An assistant professor at the University of Idaho told the Moscow League of Women Voters on Wednesday that Idaho is on par with the rest of the country when it comes to ensuring its children graduate with a high school diploma.
Unfortunately, Paul Lewin, an extension specialist and assistant professor in agricultural economics and rural sociology at the UI, said Idaho fails after that, as the state falls well short in getting those students to continue their education and obtain college degrees.
Lewin spoke at length about the state’s shortcomings during a meeting on education, gender inequalities and economic resilience in Idaho.
Lewin said the state ranks second to last in the nation in per capita income and leads in percentage of minimum wage workers in its workforce. The maximum per capita income in the United States in 2013 was approximately $63,000 and the lowest sat around $35,000. Idaho came in around $36,000, below the national average of $42,000, according to graphs Lewin displayed.
Idahoans with college degrees earn less than their peers across the United States, he said, and as the level of education goes up, the gap increases.
On average, agriculture and forestry workers in Idaho get paid better than their peers across the nation, as the average per capita income for those workers in Idaho sits around $31,000, approximately $3,000 more than the national average. Other major industries in the state such as construction, public administration, retail trade and education services, however, all pay less than the national average, he said.
Lewin added that women are paid less than men in all categories in Idaho for median earnings. The average per capita income for a man with a doctorate in Idaho is approximately $65,000, while the average for a woman is $60,000.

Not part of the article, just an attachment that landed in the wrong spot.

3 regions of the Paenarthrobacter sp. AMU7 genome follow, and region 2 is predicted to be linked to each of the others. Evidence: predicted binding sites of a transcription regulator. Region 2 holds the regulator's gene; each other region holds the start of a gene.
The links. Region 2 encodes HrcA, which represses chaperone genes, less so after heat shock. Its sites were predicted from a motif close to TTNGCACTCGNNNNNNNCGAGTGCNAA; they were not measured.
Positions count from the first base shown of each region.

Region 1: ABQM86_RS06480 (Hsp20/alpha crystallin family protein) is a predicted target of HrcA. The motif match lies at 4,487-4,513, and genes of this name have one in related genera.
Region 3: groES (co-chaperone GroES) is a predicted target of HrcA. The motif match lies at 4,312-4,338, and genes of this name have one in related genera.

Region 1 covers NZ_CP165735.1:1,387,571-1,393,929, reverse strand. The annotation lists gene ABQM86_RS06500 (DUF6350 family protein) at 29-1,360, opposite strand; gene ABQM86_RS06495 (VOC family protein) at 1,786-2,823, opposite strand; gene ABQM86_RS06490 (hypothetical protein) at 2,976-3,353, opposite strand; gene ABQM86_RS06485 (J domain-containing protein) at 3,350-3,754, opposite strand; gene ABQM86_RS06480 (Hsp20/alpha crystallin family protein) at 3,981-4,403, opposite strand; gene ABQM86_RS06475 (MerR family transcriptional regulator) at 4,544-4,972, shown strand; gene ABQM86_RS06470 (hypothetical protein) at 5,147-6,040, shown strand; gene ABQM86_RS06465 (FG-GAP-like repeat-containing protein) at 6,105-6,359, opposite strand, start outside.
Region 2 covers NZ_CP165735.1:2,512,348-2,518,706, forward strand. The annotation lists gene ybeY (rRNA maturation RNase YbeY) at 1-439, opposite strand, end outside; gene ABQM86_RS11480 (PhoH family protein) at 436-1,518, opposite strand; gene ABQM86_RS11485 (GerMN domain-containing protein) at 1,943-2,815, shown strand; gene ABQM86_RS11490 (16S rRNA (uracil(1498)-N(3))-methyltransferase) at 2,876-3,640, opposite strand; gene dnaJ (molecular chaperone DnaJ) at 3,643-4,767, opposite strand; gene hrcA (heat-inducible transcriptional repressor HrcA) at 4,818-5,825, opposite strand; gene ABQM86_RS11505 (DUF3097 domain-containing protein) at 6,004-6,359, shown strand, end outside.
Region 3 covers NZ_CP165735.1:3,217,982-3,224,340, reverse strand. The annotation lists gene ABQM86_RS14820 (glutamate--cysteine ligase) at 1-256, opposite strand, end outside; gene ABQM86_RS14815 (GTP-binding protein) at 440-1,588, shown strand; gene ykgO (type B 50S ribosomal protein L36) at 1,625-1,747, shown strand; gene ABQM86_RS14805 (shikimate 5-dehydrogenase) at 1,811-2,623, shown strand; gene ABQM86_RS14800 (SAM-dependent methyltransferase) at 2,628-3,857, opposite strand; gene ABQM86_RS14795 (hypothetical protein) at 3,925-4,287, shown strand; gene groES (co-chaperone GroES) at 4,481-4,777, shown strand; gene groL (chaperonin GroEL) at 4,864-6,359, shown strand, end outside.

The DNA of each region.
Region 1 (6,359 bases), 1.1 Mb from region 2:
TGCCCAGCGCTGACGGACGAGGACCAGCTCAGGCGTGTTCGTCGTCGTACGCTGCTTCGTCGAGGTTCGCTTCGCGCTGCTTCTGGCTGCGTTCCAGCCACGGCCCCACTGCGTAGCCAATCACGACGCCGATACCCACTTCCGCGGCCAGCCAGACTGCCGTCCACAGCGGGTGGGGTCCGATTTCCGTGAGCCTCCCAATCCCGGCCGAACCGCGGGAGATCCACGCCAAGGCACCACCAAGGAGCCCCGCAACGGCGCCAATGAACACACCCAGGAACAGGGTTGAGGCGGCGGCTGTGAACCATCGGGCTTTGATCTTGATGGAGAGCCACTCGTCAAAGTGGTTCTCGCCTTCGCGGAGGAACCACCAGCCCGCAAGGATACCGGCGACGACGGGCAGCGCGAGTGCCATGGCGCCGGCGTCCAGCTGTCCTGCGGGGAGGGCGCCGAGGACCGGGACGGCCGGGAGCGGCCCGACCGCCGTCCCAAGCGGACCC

Nationally, those averages are $100,000 for men and $95,000 for women, according to Lewin’s graphs.
“Women make less money always – doesn’t matter where they are,” he said.
Idaho workers in high-wage industries, such as management, are typically less educated and paid less than the U.S. average, he said.
Lewin said the problem is worsened by the fact that many of the state’s college graduates tend to relocate out of state, where higher paying jobs can be found.
“So, it is not a very nice picture, but that doesn’t mean there is not hope,” he said.
He said the state needs to find ways to invest more in both education and industry, as supporting education without creating high paying jobs will result in a “brain drain” problem.
He said investing in education will help the state economically and societally, as higher education brings along with it increased income, stable employment, less unemployment, and reductions in poverty and crime, he said.
College graduates have also been shown to increase the productivity of employees who dropped out of high school, and they can bring a competitive advantage to larger firms looking to hire, Lewin said.
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